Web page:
Sundari, Raaja Has A Seidhi

I happened to randomly find out yesterday that the song Sundari Kannal Oru Seidhi, has 2 ragas, Kalyani, as we all know, and Kosalam.

The pallavi begins with two love lorn lovers marrying. Kalyani seems to be an ideal Ragam for the happiness that is around and it begins with exquisite orchestration as Rajini picks up Shobana, kattifies the thaali and celebrates the Santhi Muhurtham. They then separate. Nayagan goes for war. Nayagi is alone. It is pangs of separation for both and an added burden of war for the Hero. Kosalam makes a grand entry in the interlude presenting all its seriousness with a grander orchestration. Then as the Hero finds external peace in between the war, her thoughts come back to touch him and he parries her questions. She asks him if he loves her and if her love is a mirage. He tells her to ask the moon to know about his pain. To explain this weird fusion of the joy, on being able to speak with each other, albeit through thoughts, and the pain of separation at the same time, Raaja brings in both Kalyani and Kosalam in the charanam. Hence the charanam sounds both joyful and melancholic at the same time. The beauty is Kalyani and Kosalam differ in just one swaram. Kalyani has R2 while Kosalam has R3 in their respective Rishabams. War again, Kosalam again and separation till he reaches her. In the second charanam, they talk about the joy of being together and the pain of being separated after having resolved their “oodal”. Kalyani and Kosalam together as metaphors again. He finally reaches her, it is pallavi and it is only Kalyani now for they are both in joy and the pain of separation is over.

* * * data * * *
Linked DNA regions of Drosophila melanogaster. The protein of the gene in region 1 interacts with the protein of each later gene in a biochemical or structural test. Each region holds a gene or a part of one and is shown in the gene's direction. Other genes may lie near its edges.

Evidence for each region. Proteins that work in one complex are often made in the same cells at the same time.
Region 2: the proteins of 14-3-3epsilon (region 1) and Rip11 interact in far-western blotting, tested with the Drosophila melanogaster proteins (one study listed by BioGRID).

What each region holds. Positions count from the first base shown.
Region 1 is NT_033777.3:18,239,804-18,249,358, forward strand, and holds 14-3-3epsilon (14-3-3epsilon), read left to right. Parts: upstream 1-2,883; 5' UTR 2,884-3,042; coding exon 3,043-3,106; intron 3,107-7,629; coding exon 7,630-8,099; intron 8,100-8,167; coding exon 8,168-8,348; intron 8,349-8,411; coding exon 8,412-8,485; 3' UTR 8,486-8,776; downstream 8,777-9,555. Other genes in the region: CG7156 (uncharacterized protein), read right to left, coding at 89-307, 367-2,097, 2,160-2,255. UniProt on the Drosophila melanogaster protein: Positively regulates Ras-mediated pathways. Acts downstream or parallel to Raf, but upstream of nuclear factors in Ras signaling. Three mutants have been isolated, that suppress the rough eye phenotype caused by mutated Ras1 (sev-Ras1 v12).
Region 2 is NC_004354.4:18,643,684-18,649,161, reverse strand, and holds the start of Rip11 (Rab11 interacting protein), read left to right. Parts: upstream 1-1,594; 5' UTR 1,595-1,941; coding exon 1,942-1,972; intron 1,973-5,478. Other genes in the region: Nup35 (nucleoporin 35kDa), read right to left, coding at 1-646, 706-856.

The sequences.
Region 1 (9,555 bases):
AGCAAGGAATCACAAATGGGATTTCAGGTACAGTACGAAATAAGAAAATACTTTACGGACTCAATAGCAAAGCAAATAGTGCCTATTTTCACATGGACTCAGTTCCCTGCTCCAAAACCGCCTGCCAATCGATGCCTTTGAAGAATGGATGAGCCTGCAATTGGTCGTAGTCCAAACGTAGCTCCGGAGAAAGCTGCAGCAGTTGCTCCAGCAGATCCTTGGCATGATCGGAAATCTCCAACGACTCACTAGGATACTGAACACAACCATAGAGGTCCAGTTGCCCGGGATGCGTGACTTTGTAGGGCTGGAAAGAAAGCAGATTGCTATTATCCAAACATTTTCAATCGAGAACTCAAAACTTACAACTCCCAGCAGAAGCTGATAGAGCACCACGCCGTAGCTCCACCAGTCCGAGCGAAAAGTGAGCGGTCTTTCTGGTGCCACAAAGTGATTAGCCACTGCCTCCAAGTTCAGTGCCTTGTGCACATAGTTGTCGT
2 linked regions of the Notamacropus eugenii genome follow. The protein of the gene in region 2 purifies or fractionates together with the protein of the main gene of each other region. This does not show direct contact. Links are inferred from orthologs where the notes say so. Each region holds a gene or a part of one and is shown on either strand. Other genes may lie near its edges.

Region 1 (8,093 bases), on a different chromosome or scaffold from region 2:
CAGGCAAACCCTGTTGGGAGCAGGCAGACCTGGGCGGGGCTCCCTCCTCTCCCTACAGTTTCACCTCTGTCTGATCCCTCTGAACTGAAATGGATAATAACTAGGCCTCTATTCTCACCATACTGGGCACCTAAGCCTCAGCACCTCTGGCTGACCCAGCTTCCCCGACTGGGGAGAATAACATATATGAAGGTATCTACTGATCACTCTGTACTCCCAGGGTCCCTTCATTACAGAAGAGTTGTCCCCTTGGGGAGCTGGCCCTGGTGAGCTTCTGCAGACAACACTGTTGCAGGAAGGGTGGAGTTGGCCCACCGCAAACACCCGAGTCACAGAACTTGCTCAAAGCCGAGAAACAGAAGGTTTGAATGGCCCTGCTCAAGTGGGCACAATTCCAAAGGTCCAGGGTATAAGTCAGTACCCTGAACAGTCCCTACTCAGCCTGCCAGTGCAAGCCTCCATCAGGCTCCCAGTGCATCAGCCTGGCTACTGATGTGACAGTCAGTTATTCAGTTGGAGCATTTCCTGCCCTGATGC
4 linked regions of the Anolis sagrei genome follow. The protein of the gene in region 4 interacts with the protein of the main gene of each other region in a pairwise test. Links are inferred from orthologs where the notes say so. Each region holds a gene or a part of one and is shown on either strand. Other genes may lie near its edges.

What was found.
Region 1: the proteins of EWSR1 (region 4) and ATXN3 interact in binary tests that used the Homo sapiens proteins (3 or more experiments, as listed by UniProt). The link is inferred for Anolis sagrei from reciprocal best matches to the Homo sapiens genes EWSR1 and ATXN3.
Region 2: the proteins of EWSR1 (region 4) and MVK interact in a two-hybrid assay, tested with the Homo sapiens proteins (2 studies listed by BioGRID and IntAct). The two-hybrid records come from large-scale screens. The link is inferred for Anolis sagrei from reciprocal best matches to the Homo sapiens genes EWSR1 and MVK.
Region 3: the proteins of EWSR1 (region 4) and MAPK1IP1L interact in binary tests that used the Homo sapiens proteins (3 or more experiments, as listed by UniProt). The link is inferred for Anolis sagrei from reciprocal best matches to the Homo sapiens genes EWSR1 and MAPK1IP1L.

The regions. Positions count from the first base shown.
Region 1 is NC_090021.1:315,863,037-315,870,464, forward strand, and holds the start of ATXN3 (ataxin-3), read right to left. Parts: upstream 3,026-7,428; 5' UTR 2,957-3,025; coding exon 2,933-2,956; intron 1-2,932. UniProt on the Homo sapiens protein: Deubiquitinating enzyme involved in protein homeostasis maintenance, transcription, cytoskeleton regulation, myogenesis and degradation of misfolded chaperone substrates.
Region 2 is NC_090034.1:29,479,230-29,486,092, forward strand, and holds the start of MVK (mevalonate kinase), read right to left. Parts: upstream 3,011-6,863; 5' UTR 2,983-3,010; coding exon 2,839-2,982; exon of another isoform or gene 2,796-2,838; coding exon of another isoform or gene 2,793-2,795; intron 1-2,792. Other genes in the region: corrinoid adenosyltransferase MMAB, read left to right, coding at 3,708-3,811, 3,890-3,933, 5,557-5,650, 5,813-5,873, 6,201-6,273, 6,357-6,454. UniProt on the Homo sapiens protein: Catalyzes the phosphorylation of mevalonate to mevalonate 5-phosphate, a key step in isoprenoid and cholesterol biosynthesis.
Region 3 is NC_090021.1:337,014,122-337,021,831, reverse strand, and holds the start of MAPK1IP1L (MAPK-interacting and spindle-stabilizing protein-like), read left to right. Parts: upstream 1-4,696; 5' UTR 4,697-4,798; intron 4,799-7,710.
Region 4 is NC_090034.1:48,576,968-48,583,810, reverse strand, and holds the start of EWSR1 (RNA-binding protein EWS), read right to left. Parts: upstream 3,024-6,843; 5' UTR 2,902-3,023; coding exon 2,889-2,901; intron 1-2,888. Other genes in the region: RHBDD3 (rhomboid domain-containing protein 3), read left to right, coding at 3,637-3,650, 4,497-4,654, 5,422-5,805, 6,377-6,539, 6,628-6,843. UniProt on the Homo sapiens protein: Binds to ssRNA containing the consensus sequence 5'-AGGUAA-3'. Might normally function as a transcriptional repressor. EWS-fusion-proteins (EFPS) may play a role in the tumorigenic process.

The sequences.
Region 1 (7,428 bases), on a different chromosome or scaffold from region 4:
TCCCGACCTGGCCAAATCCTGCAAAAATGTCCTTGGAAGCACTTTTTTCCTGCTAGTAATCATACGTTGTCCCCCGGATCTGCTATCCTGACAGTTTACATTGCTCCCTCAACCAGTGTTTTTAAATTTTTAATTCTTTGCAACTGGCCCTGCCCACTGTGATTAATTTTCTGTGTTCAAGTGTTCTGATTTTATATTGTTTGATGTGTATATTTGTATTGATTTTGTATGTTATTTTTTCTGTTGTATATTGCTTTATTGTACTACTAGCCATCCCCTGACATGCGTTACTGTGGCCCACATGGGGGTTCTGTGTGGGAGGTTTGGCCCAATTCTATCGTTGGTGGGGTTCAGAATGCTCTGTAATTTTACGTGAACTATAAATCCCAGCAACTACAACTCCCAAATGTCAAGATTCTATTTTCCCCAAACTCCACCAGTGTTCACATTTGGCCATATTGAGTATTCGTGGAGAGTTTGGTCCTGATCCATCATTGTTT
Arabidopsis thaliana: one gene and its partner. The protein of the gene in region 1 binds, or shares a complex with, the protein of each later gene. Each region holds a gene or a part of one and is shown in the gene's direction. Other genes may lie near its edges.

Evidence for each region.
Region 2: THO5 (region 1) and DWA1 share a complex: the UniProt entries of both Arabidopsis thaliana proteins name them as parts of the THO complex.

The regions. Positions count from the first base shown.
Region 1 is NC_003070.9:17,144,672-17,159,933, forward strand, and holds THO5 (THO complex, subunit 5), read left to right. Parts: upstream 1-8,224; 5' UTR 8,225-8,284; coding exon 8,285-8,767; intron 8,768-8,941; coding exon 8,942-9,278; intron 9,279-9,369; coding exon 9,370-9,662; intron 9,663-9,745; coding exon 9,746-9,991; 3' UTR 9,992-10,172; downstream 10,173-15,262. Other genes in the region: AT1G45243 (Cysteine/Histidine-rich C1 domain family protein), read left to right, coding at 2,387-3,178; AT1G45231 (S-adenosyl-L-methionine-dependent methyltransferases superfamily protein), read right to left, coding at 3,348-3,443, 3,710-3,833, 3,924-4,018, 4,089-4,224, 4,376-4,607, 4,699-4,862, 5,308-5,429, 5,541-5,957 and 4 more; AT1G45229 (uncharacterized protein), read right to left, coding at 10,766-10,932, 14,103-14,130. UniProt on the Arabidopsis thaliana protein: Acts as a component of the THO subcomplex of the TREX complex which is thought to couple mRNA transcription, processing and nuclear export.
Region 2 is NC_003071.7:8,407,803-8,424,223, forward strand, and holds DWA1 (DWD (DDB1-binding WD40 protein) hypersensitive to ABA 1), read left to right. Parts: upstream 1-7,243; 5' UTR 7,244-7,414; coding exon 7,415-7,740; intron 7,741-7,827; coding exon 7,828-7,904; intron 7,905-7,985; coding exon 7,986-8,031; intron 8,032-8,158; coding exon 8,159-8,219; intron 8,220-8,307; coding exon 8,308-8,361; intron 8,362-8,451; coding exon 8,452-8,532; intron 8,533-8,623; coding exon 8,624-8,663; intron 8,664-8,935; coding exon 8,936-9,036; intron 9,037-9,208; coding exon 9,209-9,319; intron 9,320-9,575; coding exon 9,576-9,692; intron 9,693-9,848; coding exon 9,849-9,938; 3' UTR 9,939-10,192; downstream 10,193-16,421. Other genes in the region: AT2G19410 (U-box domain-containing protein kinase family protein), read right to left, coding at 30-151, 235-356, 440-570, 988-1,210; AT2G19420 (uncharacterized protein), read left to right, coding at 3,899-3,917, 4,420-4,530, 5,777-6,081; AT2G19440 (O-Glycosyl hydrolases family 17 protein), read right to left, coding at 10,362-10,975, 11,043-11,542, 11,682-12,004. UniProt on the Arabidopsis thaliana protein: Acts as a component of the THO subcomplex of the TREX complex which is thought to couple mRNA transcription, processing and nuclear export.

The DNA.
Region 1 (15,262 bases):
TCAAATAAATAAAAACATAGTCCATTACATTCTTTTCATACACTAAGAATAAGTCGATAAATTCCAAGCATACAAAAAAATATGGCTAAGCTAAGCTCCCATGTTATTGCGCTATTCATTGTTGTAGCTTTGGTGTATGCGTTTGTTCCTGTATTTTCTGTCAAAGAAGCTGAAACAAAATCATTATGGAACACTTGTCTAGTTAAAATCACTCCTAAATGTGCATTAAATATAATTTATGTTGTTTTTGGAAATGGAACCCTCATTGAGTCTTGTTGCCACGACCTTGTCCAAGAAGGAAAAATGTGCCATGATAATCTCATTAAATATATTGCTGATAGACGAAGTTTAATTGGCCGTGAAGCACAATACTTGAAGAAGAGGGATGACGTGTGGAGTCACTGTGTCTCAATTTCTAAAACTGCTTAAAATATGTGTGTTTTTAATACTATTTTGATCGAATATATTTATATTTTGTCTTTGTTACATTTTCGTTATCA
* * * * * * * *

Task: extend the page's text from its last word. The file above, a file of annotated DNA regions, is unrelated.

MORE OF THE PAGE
However, what was extremely interesting was when the first charanam gets over (they are still separated mind you) and the pallavi comes with Kalyani, Rajini and Shobana come together in their dreams. This song is itself a dream. A dream within a dream (to get them together, bring the joy and justify the usage of Kalyani).
What do I say?
However, what I find funny is, when Rajini and Shobana actually separate for real and forever in the film, the BGM goes “Naan unnai neenga maatten…Sundari Kannal Oru Seidhi” and it is only Kalyani here. And the Kalyani does create a lump in your throat. It did, at least for me. And ironically, it is “Naan unnai neenga maatten” he chooses to begin it with when they are actually separating, so as to suggest that the separation is only physical. Again, what to say?
Now there are 2 versions to it. First when they separate, the violins come out in all glory and when it goes Sundari, it stops for a microsecond and the flute takes over for Kannal oru seidhi and that microsecond pause brings out the pain in its entirety with the perennially present sun present here too behind the hero Surya (“Suryaputran” to be more precise) looking on while setting to bring forth the darkness. The next version is when Rajini meets Shobana outside the house in the dark and here, it is only the violin this time because there is no new pain but for the leftover memories and the Kalyani again provides the lump in the throat, and they come near each other this time, though they remain separated.
Who do I praise here? Mani? Rajini-Shobana? SPB-S Janaki? Vaali? Or Raaja? Ada pongada. This, at least for me, is proof that when a bunch of inspired geniuses come together, even a run-of-the-mill-lovers-separate sequence can be made to look poetic.
One of the many instances where life is suggesting what hidden gems are still left unearthed and proves to me #WhyRaajaIsGod
Advertisements

14 Comments

Filed under Filim, Ilayaraja